|Publication number||US6226117 B1|
|Application number||US 09/092,419|
|Publication date||May 1, 2001|
|Filing date||Jun 5, 1998|
|Priority date||Jun 26, 1997|
|Also published as||EP0887954A2, EP0887954A3, EP0887954B1|
|Publication number||09092419, 092419, US 6226117 B1, US 6226117B1, US-B1-6226117, US6226117 B1, US6226117B1|
|Original Assignee||Hewlett-Packard Company|
|Export Citation||BiBTeX, EndNote, RefMan|
|Patent Citations (12), Non-Patent Citations (1), Referenced by (18), Classifications (14), Legal Events (8)|
|External Links: USPTO, USPTO Assignment, Espacenet|
The present invention generally relates to noise figure measurement of optical amplifiers.
Optical amplifiers are commonly used in optical communication systems. One of the parameters that is important in characterizing an optical amplifier is the amplified spontaneous emission (ASE) in the presence of an optical signal. The measurement of ASE is important for determining a noise figure of the optical amplifier as well as for an ASE buildup in communication systems, where ASE can limit performance. The ASE represents a noise signal that is generated within the optical amplifier and is amplified by the amplifier. The ASE typically has a much wider bandwidth than the optical signal.
When no signal is present, the amplifier generates and amplifies only the ASE. However, when an optical signal is present, the ASE level is reduced in comparison with the ASE level in the absence of an optical signal due to amplifier gain reduction. The gain reduction depends on the amplitude and wavelength of the optical signal. Thus, in order to accurately characterize amplifier performance, the ASE must be measured at an optical signal level and wavelength that corresponds to normal operation.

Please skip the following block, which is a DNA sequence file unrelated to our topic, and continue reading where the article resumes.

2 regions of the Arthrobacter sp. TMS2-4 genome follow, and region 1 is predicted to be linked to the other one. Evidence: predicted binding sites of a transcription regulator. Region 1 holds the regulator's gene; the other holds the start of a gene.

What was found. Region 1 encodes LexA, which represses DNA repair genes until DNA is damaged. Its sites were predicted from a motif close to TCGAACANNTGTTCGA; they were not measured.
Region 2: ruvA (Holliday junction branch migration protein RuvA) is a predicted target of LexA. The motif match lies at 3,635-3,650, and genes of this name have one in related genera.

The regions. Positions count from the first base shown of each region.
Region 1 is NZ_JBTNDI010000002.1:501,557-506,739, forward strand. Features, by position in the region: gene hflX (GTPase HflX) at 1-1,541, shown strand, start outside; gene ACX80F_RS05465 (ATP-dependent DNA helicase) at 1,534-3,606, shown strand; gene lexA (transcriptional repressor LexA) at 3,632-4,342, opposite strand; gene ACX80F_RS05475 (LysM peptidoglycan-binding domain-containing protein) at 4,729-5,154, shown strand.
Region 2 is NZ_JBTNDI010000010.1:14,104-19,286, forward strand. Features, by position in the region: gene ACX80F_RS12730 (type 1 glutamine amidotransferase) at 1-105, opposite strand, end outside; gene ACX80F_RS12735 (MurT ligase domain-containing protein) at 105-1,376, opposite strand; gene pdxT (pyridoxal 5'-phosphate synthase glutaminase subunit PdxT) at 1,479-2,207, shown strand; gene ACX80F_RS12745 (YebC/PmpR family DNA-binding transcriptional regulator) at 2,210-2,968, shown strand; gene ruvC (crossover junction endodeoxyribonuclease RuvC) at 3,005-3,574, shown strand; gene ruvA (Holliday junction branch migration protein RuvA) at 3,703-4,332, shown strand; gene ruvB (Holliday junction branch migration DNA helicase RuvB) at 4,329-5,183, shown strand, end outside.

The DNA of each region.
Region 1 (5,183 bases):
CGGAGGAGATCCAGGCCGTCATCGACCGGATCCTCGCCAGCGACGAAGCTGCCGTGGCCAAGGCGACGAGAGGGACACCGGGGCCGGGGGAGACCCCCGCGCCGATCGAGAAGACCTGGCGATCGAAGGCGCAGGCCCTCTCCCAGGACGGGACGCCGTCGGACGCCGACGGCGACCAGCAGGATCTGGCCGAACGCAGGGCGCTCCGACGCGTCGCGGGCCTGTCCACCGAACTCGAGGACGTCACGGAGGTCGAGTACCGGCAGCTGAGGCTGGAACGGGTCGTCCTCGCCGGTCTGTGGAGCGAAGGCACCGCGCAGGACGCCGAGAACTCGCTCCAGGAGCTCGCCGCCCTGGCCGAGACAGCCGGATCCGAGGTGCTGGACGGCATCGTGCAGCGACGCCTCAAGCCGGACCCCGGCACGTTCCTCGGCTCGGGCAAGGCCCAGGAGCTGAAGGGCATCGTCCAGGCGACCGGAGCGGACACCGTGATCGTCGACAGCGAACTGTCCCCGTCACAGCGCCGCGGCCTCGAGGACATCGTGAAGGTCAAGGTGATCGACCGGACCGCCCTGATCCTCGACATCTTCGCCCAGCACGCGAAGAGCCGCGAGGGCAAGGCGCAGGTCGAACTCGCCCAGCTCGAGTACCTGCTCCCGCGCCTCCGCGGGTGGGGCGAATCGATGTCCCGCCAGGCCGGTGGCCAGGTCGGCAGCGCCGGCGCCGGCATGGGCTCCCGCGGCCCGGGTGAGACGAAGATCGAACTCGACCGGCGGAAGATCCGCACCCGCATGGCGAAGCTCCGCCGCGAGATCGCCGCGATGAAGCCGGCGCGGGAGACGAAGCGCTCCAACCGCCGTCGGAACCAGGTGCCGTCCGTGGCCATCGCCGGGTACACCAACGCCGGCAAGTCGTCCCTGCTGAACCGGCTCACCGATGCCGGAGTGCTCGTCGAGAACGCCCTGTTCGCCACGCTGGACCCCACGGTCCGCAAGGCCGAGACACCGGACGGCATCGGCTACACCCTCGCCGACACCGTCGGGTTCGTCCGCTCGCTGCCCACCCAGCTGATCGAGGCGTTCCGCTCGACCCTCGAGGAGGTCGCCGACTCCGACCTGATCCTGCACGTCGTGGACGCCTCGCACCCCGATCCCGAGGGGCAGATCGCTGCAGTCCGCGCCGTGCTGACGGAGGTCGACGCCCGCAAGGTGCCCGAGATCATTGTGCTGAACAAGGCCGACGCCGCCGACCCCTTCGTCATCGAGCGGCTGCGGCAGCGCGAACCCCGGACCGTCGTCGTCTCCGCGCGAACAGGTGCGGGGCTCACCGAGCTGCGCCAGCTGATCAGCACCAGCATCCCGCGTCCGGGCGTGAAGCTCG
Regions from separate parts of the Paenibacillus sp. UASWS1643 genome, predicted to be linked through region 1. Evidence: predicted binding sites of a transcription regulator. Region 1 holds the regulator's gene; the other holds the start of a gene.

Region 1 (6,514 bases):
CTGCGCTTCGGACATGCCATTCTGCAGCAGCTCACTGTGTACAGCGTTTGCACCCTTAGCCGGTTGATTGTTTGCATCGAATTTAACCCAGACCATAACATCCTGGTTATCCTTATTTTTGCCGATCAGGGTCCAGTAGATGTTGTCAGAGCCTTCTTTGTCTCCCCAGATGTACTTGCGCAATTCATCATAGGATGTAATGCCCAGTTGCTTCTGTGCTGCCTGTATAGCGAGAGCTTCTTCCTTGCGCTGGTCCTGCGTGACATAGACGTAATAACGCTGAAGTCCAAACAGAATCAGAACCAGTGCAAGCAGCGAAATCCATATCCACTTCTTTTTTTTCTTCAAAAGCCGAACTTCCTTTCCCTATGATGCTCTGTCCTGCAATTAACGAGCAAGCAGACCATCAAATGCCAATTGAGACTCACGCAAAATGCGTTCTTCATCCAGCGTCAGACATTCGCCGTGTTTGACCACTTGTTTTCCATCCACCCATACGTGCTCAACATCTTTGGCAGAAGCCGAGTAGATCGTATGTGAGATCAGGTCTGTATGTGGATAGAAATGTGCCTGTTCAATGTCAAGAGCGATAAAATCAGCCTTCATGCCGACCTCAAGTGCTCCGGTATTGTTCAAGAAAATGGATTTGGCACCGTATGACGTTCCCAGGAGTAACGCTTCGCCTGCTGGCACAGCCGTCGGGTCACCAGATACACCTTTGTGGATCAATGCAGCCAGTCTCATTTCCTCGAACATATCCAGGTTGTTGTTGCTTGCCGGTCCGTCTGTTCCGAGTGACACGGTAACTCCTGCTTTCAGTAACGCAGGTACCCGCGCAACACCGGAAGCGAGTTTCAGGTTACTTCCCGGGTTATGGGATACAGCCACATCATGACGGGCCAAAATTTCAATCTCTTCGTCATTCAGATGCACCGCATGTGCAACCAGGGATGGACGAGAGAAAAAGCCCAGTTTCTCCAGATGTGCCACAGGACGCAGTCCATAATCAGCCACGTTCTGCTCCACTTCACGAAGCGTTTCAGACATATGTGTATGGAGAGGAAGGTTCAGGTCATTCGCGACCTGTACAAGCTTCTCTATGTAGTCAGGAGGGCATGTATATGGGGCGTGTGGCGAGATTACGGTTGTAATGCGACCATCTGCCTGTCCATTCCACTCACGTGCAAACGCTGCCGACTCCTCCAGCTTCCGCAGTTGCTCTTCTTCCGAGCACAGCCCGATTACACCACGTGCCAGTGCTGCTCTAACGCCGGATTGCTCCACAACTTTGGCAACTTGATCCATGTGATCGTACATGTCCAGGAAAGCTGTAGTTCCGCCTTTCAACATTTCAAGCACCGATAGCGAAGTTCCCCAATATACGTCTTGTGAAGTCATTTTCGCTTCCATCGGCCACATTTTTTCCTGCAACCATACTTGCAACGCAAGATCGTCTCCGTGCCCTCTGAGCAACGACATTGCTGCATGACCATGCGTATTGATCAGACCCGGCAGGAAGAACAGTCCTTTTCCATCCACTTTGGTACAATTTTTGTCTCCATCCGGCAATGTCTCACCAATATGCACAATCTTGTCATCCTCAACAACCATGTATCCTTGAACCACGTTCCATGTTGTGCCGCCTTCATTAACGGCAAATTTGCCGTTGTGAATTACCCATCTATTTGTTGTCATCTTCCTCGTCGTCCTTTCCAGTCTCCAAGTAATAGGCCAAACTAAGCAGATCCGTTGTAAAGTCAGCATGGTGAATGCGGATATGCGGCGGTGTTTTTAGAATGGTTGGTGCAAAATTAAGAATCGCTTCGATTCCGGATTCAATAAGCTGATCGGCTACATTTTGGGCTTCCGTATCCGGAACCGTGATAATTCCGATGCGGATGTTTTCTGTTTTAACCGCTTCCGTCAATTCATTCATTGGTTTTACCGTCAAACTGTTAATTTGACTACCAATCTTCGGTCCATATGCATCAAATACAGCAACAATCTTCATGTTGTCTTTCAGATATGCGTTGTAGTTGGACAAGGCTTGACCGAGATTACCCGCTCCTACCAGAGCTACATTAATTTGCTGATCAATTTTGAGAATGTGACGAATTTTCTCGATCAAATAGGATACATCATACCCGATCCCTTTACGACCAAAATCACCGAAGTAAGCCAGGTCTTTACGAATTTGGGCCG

A known technique to perform an ASE measurement at an actual signal wavelength is called time-domain extinction technique (compare e.g. U.S. Pat. No. 5,340,979). A tunable laser source is gated on and off with a fast (<1 μs) transition time. As the source signal is switched on, the optical amplifier output momentarily peaks and then returns to its steady state power level. The gated-on-time needs to be long enough such that the optical amplifier stabilizes to its steady state. Once the optical amplifier is in its steady state, the switch rapidly extinguishes the signal incident on the optical amplifier. Immediately after the signal is gated off, the ASE level at the amplifier output will be identical to the true ASE level without the deleterious effects of the stimulated and spontaneous emission generated by the laser source. Then the ASE level rises to a level that corresponds to the unsaturated state of the optical amplifier.
The ASE transient is recorded either with an optical spectrum analyzer (OSA) or, e.g., in conjunction with an oscilloscope connected to the analog output of the OSA. For the portion of the ASE transient missed after the signal was gated off, extrapolation can be used to determine the desired ASE power density. However, the time-domain extinction technique requires two highly blocking optical switches for the incident and the outgoing laser beams of the amplifier having a short switching time and switching both beams synchronously with high accuracy.